Celebrating the World Oceans Day in Piran

“Has it been approved?” Bojana Lipej exclaims with jubilee and excitement. The atmosphere in the room is electric and spontaneously breaks into a thunderous applause. The international group of students have informed Bojana that two days earlier on June 17th the new European Union (EU) Nature Restoration Law had finally been passed (1). Bojana’s surprise was understandable. The law had been discussed for 4 years, at times seeming as it would end up in a dusty drawer. Its approval sets targets for habitat restoration and increased biodiversity; and it will force countries to create actions plans supervised by Brussels.

Bojana Lipej is the scientific officer at Škocjanski zatok, a small nature reserve on the Slovenian coast, a magnet for biodiversity (2). This is quite a turn of events considering that the area was a waste dumping site 30 years ago. Humans have inhabited this area over millennia, transforming nature to their advantage. Thus, the shallow coast was first converted into salt pans under the Venetian Republic, then filled in to create agricultural land by fascist Italy, and then turned into urban and industrial development under Yugoslavia. It was not until Slovenia obtained its independence that public activism led to the creation of the wetland. This is, however, not the complete story. The pressure from the development of the surrounding town, Koper, is relentless. For instance, the nearby port facilities keep on expanding transforming fields into parking lots for thousands of cars waiting to be shipped across the world.

Koper’s example is not alone, as Europe’s population remains stable or decreasing, the use of land is still expanding. According to the European Commission, 80% of Europe’s habitats are in poor condition. The EU has taken notice and over the years developed ever “greener” policies, such as the EU Biodiversity Strategy and the commitment to achieve climate neutrality by 2050. In 2019 these culminated in the EU Green Deal, which Ursula von der Leyen, head of the European commission, famously referred to as a “Man on the Moon” moment (3).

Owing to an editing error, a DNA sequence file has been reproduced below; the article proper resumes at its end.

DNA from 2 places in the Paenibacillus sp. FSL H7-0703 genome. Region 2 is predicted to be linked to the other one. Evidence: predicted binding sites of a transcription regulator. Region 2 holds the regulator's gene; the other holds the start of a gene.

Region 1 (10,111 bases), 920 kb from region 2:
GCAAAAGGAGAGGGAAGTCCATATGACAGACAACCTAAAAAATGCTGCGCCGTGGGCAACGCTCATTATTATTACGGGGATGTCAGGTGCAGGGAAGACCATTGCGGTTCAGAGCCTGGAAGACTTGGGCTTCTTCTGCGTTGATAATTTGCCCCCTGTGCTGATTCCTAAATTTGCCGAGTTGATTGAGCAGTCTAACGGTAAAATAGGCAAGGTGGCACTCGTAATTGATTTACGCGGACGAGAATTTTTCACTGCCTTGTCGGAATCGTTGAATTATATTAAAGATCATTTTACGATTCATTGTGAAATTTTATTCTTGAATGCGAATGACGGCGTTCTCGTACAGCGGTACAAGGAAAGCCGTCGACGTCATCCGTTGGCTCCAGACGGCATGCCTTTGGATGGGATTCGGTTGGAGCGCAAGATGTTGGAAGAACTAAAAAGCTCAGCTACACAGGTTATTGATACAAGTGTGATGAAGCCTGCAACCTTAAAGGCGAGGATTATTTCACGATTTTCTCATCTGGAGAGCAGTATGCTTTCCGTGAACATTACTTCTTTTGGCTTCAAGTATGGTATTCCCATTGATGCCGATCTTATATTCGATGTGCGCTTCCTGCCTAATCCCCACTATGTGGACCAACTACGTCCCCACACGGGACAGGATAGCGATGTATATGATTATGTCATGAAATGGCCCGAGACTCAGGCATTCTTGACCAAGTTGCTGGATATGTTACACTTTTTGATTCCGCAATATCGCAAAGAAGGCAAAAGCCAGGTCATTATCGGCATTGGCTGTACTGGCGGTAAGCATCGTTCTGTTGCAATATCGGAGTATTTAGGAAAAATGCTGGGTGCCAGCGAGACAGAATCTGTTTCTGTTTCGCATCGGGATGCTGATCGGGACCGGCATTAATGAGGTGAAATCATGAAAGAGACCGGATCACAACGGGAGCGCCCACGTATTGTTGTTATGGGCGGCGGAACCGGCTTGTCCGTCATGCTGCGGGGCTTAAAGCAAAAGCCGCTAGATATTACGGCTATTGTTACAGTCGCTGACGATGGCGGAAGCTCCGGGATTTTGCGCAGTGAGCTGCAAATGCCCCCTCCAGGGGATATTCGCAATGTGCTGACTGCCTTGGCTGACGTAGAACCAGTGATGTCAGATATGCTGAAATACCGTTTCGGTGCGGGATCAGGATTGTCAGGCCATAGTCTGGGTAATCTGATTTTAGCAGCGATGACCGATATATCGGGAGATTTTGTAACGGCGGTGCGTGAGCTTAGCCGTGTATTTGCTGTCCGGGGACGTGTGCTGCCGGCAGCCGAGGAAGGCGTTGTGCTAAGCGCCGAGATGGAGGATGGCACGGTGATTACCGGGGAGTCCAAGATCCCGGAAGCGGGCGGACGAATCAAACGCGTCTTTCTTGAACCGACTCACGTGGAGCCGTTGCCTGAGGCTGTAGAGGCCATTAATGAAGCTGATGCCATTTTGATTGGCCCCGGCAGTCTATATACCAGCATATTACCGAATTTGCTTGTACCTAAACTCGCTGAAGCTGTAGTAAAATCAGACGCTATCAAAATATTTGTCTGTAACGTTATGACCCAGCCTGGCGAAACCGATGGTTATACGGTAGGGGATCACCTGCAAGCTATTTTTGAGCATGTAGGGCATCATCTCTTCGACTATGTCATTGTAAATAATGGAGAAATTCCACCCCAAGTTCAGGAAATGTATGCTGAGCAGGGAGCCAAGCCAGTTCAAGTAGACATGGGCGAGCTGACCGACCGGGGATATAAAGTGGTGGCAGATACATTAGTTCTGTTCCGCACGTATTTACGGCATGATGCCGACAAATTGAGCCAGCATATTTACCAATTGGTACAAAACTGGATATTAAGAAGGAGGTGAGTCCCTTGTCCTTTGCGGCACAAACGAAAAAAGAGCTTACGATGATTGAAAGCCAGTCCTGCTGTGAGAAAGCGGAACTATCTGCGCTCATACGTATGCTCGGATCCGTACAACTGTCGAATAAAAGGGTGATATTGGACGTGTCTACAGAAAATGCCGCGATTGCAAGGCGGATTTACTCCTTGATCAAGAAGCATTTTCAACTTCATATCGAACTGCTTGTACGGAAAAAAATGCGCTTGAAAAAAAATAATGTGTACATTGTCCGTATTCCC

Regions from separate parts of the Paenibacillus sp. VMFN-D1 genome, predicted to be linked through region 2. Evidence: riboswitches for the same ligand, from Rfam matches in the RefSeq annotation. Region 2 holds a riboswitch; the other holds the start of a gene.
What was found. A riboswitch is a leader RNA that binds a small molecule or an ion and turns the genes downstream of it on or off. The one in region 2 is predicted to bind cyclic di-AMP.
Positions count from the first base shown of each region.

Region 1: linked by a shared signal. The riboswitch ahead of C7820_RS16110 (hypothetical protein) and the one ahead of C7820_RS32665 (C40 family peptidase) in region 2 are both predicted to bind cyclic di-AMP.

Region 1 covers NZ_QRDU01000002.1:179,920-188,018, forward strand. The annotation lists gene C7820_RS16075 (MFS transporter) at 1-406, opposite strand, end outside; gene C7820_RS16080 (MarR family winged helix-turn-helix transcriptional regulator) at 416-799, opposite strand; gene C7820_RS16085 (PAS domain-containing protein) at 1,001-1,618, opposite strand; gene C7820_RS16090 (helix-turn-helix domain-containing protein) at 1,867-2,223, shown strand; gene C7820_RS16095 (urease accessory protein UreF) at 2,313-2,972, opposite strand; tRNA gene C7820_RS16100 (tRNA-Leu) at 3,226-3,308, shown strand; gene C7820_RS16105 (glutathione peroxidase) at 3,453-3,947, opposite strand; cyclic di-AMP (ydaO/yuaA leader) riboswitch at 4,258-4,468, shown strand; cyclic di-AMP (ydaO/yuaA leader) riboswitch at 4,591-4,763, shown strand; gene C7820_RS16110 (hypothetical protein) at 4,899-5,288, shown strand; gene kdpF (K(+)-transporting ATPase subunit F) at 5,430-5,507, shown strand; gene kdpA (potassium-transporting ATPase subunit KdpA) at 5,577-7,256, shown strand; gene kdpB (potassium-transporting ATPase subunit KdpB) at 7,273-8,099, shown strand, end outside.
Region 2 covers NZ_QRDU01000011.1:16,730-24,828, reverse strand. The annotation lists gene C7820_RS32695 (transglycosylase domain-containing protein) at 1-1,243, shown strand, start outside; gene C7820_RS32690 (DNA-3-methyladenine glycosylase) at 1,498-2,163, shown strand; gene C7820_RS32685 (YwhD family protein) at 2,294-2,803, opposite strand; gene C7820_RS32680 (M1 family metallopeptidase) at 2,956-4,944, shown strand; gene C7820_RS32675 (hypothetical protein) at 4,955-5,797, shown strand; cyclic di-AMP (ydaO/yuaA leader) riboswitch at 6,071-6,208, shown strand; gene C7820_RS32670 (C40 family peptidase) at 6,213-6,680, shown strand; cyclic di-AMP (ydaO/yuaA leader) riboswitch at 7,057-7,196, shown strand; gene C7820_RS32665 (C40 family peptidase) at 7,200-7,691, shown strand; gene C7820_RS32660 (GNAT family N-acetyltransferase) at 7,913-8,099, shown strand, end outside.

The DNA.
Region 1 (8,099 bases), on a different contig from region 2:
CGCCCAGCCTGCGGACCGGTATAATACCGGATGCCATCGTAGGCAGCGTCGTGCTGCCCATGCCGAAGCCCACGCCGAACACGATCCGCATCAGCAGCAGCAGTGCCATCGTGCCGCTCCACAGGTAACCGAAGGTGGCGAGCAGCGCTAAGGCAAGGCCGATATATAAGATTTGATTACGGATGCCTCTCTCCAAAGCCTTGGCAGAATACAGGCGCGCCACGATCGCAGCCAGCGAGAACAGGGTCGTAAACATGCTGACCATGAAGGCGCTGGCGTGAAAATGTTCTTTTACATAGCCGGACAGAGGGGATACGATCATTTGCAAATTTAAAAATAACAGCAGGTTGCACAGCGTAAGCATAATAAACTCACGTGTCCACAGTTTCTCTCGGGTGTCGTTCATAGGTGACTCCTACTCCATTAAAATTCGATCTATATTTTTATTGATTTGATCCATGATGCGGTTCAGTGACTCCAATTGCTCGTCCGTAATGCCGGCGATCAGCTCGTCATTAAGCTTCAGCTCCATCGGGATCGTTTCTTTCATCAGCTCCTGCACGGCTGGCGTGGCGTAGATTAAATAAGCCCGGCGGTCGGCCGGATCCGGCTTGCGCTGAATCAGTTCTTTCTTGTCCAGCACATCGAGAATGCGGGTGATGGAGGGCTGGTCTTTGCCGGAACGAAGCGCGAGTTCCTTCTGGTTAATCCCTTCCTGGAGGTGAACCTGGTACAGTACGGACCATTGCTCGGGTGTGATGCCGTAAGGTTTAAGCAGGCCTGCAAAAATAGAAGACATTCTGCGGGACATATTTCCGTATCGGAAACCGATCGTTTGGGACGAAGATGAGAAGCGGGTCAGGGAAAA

The public, however, seem to have more earthly concerns. As the costs of compliance with the EU’s lofty goals has mounted, pressure groups (farmers, car manufacturers, industrial lobbyists, etc.) have been battling any new legislation. They seem to have sway on the public opinion as June’s elections to the EU parliament returned a cradle of members more hostile to legislation than before (4). The question now is whether the Restoration Law will be the last green policy ever to be adopted.

While future political battles will be fought in Brussels, on the Slovenian Adriatic shores experts in wetland restoration across the Mediterranean gathered in the context of the first CoomunitiesforNature summer school to discuss what actions are more effective to restore nature for humans and biodiversity (5). How biodiversity will be restored in places like parking lots is an open question, but solutions must be found that marriages economic development and sustainable ecosystems.

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